Zimbabwe's former military chief gets political promotion

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HARARE, Zimbabwe (AP) — Zimbabwe's president has appointed a former military commander who helped oust former leader Robert Mugabe to a top position in the ruling party, a step toward appointing him as state vice president.

The announcement on Zimbabwean state radio Saturday reflects close ties between President Emmerson Mnangagwa and the military, whose takeover over last month led to Mugabe's downfall after 37 years in power.

State media say Mnangagwa appointed Constantino Chiwenga, who retired as military commander Monday, and Kembo Mohadi, former state security minister, as vice presidents in the ruling ZANU-PF party.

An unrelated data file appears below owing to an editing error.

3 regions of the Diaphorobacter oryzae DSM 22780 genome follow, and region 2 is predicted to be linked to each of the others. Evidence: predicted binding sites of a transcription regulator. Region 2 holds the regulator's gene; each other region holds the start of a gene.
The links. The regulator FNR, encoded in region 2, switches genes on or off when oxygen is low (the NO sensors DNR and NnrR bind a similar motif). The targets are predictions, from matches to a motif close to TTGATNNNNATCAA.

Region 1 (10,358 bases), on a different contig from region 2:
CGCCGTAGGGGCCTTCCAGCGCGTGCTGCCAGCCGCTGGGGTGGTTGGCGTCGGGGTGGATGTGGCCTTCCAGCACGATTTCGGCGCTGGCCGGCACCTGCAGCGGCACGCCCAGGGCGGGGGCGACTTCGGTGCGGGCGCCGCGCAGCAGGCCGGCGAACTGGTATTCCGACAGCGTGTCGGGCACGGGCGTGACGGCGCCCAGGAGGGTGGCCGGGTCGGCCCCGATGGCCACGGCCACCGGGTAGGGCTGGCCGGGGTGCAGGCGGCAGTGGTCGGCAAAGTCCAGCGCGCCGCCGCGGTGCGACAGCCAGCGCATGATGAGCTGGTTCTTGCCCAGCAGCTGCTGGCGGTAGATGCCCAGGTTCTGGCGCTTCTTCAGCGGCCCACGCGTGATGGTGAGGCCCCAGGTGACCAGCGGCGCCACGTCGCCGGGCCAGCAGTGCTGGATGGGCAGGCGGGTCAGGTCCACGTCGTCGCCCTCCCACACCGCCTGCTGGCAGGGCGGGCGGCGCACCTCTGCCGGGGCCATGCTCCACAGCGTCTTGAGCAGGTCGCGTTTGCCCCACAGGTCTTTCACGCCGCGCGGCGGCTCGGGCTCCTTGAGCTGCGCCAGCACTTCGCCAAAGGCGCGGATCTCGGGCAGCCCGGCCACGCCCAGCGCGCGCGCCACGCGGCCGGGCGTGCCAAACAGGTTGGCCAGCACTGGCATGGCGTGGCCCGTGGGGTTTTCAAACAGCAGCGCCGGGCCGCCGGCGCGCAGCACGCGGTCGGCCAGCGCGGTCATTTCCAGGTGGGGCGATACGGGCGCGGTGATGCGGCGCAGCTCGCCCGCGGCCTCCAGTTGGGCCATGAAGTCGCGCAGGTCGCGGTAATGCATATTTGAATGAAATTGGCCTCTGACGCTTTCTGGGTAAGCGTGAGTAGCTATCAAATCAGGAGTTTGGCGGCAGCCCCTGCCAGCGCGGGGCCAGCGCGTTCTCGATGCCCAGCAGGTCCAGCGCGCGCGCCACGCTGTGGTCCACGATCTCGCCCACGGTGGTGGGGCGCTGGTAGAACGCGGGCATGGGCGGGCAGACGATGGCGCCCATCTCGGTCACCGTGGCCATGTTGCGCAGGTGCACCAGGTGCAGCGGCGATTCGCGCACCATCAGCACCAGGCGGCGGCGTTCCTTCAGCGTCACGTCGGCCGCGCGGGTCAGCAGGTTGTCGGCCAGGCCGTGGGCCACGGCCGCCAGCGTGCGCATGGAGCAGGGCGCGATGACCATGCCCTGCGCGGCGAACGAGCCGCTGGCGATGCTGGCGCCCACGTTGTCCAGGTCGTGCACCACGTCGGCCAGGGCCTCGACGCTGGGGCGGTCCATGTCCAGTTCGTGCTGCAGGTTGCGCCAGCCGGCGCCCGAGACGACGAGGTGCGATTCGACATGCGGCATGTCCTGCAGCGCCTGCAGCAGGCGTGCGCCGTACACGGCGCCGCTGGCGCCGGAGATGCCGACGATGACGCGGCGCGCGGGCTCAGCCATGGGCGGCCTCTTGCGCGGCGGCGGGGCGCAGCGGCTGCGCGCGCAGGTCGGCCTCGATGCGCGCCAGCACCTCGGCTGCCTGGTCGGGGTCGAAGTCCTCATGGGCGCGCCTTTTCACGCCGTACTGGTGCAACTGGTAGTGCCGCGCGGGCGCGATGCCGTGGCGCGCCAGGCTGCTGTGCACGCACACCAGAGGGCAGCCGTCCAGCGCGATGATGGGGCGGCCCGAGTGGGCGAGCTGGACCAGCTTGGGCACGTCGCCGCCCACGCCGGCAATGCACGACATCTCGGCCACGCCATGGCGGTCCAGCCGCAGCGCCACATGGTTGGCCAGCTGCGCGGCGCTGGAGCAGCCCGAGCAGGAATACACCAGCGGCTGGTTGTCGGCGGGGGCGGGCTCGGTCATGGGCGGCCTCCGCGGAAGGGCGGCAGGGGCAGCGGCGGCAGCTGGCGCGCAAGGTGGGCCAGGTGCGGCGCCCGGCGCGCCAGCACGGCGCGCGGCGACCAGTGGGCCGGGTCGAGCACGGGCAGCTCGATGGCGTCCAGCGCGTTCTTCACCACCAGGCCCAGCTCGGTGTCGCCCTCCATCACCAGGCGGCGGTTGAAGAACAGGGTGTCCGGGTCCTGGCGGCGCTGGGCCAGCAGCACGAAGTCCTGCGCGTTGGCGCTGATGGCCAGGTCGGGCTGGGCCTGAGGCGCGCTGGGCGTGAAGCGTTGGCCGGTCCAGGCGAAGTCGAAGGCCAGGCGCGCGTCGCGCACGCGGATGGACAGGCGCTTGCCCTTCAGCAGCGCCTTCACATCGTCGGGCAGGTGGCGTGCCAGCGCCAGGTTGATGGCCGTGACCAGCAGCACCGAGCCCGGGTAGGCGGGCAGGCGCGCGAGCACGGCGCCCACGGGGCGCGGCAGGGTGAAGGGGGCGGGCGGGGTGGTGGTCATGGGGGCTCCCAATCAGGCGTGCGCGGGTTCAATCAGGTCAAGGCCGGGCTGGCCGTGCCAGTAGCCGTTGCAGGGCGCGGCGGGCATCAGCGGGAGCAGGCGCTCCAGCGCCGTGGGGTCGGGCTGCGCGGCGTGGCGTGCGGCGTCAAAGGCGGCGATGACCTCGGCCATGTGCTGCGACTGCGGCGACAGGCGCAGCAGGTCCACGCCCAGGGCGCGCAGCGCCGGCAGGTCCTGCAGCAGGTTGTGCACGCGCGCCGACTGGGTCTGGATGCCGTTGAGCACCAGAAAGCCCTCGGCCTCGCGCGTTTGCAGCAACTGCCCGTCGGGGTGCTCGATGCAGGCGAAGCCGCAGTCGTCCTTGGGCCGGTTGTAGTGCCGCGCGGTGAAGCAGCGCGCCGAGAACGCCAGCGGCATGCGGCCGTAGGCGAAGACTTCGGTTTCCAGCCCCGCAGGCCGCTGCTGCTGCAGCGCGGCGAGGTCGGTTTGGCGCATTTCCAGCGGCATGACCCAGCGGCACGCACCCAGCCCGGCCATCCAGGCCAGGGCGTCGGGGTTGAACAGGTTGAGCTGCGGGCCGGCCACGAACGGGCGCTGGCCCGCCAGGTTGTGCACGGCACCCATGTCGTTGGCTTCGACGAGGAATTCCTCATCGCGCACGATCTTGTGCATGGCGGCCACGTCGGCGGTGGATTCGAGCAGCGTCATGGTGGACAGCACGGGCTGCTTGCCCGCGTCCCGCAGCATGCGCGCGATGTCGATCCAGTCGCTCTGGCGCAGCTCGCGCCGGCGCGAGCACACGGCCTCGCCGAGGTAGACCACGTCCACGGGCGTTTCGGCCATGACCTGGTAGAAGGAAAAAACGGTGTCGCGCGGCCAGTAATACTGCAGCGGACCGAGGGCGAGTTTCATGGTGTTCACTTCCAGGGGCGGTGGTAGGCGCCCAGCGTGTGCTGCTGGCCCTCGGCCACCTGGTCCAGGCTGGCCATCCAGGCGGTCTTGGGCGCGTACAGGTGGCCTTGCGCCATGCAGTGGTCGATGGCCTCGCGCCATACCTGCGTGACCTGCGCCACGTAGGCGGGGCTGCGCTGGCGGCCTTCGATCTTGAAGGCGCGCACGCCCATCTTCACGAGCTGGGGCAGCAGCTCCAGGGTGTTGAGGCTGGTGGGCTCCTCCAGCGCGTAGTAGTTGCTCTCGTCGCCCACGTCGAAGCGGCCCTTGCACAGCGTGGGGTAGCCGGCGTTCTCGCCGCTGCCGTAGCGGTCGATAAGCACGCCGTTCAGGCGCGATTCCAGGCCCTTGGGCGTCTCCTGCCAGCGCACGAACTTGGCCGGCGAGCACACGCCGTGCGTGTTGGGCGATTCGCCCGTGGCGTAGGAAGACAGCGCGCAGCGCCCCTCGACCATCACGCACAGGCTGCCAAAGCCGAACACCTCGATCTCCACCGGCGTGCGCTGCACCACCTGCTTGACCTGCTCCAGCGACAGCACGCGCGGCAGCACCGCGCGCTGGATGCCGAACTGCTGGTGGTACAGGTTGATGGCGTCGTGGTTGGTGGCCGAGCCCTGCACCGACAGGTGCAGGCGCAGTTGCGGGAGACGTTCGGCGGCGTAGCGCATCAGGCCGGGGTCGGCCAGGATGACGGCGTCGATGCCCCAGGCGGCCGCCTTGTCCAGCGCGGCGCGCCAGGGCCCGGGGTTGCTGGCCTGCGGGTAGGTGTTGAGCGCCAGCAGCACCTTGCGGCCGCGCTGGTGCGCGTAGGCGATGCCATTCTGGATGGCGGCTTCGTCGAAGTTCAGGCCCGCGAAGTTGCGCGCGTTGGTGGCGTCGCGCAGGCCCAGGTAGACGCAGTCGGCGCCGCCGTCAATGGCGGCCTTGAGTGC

Traditionally, ruling party deputies are appointed as state vice presidents, although it is not legally required. Currently, the president can have two deputies.

After Mugabe's resignation, Mnangagwa became president with the backing of the military and the ruling party.

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